Short Term Listings
BOOKS and CDs
LETTERS TO EDITOR
|A CurtainUp Berkshire Review
An Opera Based on Edith Wharton's Novella
What could be a more fascinating conclusion to this Berkshire season than seeing two world premiere adaptations of Summer, Edith Wharton's stirring summer love story set against the rolling landscape of the Berkshires. Just a few weeks ago I saw Dennis Krausnick's striking dramatized version at Shakespeare & Company's Stables Theater on the estate where the author got to know the countryside and its people. On Thursday evening I went to the final dress rehearsal of the chamber opera having an all too brief run at the Koussivitzky Arts Center. The play whetted my appetitite for the opera composed by Stephen Paulus and with a libretto by Joan Vail Thorne. Seeing the novel brought alive in these two genres make for a sufficiently differentiated experience to squelch any sense of repetition.
The story is obviously the same: Young Charity Royall feels like the perennial outsider. Raised in the village of Dormer, the ward of a once successful lawyer she no longer belongs to the dirt poor, immoral mountain community from which he rescued her. Neither does she fit into the dull and restrictive life of the town. When Lucius Harney, the cousin of one of the town's leading citizens, Miss Hatchard, arrives to study the area's old houses, all her pent up yearning for someone to love bursts into bloom. What follows is a sultry love affair which when published in 1917, was enough of a "shocker" to lead to its being banned in a number of libraries -- including the Lenox Library of which the author was a substantial patron.
Each adapter has been true to Edith Wharton's characters. Dennis Krausnick's drama is particularly notable for its use of the townspeople as a chorus to move the action forward, and do so in the author's own voice. Joan Vail Thorne's adaptation required more editing of details as well as additions to provide composer Stephen Paulus with text that would support his musical leitmotif and provide the sort of arias, duets and trios an opera needs to be memorable.
As librettist Thorne explains in the program notes: "Imagine the joy of spending weeks with Edith Wharton's words! Imagine the terror of changing one of them! Not to mention the arrogance of leaving some out and letting some in. The beautiful love duet in which Lucius Harney embraces Charity Royall and sings "You are my summer, you are my sun" exemplifies this awesome task at its most impressive. This soaring romantic anthem and Charity's solo lament about being "on the outside looking in" make immediately strong impressions.
Mezzo-Soprano Margaret Lattimore, last seen at the BTO as Rosina in The Barber of Seville, is a spirited Charity Royall. The men who love Charity are ably portrayed by two singers who distinguished themselves in last season's fine production of The Consul. Baritone Michael Chioldi is particularly appealing Lucius Harney and bass-baritone John Cheek the tormented Lawyer Royale, though some of the condensation from novella to libretto makes his role somewhat less rounded.. The rest of the cast also features strong voices. Soprano Joanno Johnston as Miss Hatchard is a standout. The clarity of all the singers' delivery makes the super titles for an opera sung in English not only somewhat strange but superfluous.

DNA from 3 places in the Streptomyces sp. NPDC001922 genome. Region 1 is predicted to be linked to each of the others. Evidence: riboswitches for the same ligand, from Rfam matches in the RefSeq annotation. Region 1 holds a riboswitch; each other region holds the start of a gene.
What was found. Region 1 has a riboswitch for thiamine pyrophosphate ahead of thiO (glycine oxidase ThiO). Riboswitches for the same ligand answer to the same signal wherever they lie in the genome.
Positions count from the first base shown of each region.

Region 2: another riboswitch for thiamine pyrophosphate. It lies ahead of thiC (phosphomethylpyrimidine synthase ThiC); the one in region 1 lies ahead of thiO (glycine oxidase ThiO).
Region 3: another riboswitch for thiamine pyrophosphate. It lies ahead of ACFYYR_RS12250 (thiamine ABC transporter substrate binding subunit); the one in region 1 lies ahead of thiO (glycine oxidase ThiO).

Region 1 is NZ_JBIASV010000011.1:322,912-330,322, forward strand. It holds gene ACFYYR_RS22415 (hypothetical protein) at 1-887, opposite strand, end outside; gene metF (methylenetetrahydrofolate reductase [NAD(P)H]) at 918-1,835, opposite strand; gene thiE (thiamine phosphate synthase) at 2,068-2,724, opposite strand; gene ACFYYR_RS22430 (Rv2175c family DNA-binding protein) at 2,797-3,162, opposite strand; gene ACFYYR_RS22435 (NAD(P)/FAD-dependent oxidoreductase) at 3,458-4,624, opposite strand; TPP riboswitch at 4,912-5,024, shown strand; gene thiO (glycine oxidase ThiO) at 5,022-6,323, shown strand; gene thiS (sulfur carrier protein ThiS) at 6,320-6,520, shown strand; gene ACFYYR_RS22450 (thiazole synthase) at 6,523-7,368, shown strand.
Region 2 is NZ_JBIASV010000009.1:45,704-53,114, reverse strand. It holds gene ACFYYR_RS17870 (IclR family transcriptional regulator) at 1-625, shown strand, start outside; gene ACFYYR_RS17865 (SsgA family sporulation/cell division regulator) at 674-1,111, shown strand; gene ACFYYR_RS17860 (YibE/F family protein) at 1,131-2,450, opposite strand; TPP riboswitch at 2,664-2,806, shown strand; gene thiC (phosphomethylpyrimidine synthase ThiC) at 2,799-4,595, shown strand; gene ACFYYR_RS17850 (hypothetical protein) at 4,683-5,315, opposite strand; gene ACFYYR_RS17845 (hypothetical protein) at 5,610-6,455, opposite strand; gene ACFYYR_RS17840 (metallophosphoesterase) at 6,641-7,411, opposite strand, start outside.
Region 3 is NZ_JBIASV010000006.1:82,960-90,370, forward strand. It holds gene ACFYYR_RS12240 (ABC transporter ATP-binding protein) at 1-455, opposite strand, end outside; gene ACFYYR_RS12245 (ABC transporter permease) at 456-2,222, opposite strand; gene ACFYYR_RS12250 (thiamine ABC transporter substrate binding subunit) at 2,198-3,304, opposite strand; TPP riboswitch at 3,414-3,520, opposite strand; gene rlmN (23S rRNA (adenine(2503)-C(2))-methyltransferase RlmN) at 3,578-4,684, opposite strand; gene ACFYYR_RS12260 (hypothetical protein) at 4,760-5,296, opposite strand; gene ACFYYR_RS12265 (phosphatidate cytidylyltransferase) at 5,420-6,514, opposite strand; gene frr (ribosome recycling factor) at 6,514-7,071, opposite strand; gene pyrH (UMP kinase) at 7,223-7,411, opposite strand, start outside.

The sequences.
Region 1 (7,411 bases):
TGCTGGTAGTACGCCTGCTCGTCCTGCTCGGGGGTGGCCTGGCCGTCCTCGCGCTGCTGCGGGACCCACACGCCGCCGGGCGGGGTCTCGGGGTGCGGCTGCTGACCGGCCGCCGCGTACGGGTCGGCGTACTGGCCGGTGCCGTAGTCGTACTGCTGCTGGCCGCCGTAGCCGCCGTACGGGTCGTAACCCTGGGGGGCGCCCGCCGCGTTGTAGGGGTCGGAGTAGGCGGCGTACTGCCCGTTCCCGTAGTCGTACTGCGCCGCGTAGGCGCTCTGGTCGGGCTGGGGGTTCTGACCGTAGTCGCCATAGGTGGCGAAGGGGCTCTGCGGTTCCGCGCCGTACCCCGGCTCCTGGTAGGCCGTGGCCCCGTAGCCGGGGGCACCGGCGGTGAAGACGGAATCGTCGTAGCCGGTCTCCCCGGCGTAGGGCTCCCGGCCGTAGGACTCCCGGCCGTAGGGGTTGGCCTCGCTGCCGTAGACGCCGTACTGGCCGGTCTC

The clean spare lines of David P. Gordon's scenic design with its sliding panels works well to suggest the simple clap board architecture that dominates New England. Jan Hartley's large upstage projections lend a wonderful sense of the atmosphere and beauty of the Berkshire landscape. When the green mountains burst into the rich reds of Fall, we see the finality of the summer love affair which unlike the leaves of the tree cannot change and grow and thus continue. Like the Shakespeare & Company production, furniture and props are kept to a minimum -- exemplified by the window behind which Charity listens as Lawyer Royalle tells Lucius about her backround.
The stagehands carrying furnishings on and off stage make for a certain awkwardness which will be especially apparent to anyone who sees Shakespeare & Company's elegant and dynamic use of its ensemble to do the same job. The Fourth of July celebration also suffers somewhat by comparison to the other production's ability to create a sense of a fully peopled town.
That Fourth of July celebration in Nettleton (which was probably Wharton's name for Pittsfield where the opera is being staged) interjects a few moments of folk music. The rest of the score is also quite melodic, though typical of the modern idiom, its tonality is laced with dissonance which needs to be heard more than once to fully impress itself on the listener's ears. I particularly liked the orchesta's rumbling preludes to the on-stage confrontations. The fact that the second act of Summer's score resonated much more deeply for me than the first, may have as much to do with that process as the music itself.
In the final analysis, this night at the opera is ideed a night to remember and a fitting follow up to the company's past modern operas, such as Susannah and The Consul. With its economical staging and score for small orchestra, it may well have a life with other small companies in search for additions to their new opera repertories.
Summer: the Play Shakespeare & Co.
Other BTO operas reviewed: The Consul. . . The Barber of Seville
Interview with librettist Joan Vail Thorne